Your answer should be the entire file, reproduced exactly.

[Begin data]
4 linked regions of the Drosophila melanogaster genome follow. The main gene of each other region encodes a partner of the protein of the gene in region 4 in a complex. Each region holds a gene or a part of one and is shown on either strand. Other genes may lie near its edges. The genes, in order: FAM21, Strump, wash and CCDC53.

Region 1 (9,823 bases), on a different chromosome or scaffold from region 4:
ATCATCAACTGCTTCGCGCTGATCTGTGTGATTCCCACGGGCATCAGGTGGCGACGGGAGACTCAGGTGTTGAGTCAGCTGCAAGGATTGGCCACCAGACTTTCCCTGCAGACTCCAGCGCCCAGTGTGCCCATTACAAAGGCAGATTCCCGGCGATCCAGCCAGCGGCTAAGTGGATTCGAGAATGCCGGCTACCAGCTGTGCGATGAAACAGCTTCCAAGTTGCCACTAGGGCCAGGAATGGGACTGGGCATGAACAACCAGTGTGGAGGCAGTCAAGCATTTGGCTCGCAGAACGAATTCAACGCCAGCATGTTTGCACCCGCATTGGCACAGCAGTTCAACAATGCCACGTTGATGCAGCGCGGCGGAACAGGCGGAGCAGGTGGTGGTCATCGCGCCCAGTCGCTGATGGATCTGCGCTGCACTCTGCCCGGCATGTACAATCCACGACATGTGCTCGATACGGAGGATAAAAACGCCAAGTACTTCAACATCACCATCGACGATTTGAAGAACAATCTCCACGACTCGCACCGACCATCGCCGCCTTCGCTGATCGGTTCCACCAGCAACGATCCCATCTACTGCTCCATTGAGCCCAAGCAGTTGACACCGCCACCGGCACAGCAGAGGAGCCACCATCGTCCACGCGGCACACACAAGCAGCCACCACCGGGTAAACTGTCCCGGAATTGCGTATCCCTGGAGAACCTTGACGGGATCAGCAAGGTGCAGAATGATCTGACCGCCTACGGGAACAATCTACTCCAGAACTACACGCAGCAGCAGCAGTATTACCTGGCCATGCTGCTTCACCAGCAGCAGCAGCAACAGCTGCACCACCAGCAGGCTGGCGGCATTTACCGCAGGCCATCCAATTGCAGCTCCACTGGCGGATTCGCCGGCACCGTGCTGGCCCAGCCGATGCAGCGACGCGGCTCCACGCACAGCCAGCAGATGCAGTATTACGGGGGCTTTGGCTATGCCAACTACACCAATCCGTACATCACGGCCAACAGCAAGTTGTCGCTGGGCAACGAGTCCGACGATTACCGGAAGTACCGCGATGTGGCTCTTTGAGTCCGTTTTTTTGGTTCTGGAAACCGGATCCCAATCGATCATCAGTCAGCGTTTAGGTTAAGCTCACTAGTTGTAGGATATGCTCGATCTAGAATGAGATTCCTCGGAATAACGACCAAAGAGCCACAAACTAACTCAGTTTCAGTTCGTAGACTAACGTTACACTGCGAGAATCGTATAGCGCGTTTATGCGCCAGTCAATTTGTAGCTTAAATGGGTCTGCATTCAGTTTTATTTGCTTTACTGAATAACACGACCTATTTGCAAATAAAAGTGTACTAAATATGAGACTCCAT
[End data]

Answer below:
4 linked regions of the Drosophila melanogaster genome follow. The main gene of each other region encodes a partner of the protein of the gene in region 4 in a complex. Each region holds a gene or a part of one and is shown on either strand. Other genes may lie near its edges. The genes, in order: FAM21, Strump, wash and CCDC53.

Region 1 (9,823 bases), on a different chromosome or scaffold from region 4:
ATCATCAACTGCTTCGCGCTGATCTGTGTGATTCCCACGGGCATCAGGTGGCGACGGGAGACTCAGGTGTTGAGTCAGCTGCAAGGATTGGCCACCAGACTTTCCCTGCAGACTCCAGCGCCCAGTGTGCCCATTACAAAGGCAGATTCCCGGCGATCCAGCCAGCGGCTAAGTGGATTCGAGAATGCCGGCTACCAGCTGTGCGATGAAACAGCTTCCAAGTTGCCACTAGGGCCAGGAATGGGACTGGGCATGAACAACCAGTGTGGAGGCAGTCAAGCATTTGGCTCGCAGAACGAATTCAACGCCAGCATGTTTGCACCCGCATTGGCACAGCAGTTCAACAATGCCACGTTGATGCAGCGCGGCGGAACAGGCGGAGCAGGTGGTGGTCATCGCGCCCAGTCGCTGATGGATCTGCGCTGCACTCTGCCCGGCATGTACAATCCACGACATGTGCTCGATACGGAGGATAAAAACGCCAAGTACTTCAACATCACCATCGACGATTTGAAGAACAATCTCCACGACTCGCACCGACCATCGCCGCCTTCGCTGATCGGTTCCACCAGCAACGATCCCATCTACTGCTCCATTGAGCCCAAGCAGTTGACACCGCCACCGGCACAGCAGAGGAGCCACCATCGTCCACGCGGCACACACAAGCAGCCACCACCGGGTAAACTGTCCCGGAATTGCGTATCCCTGGAGAACCTTGACGGGATCAGCAAGGTGCAGAATGATCTGACCGCCTACGGGAACAATCTACTCCAGAACTACACGCAGCAGCAGCAGTATTACCTGGCCATGCTGCTTCACCAGCAGCAGCAGCAACAGCTGCACCACCAGCAGGCTGGCGGCATTTACCGCAGGCCATCCAATTGCAGCTCCACTGGCGGATTCGCCGGCACCGTGCTGGCCCAGCCGATGCAGCGACGCGGCTCCACGCACAGCCAGCAGATGCAGTATTACGGGGGCTTTGGCTATGCCAACTACACCAATCCGTACATCACGGCCAACAGCAAGTTGTCGCTGGGCAACGAGTCCGACGATTACCGGAAGTACCGCGATGTGGCTCTTTGAGTCCGTTTTTTTGGTTCTGGAAACCGGATCCCAATCGATCATCAGTCAGCGTTTAGGTTAAGCTCACTAGTTGTAGGATATGCTCGATCTAGAATGAGATTCCTCGGAATAACGACCAAAGAGCCACAAACTAACTCAGTTTCAGTTCGTAGACTAACGTTACACTGCGAGAATCGTATAGCGCGTTTATGCGCCAGTCAATTTGTAGCTTAAATGGGTCTGCATTCAGTTTTATTTGCTTTACTGAATAACACGACCTATTTGCAAATAAAAGTGTACTAAATATGAGACTCCAT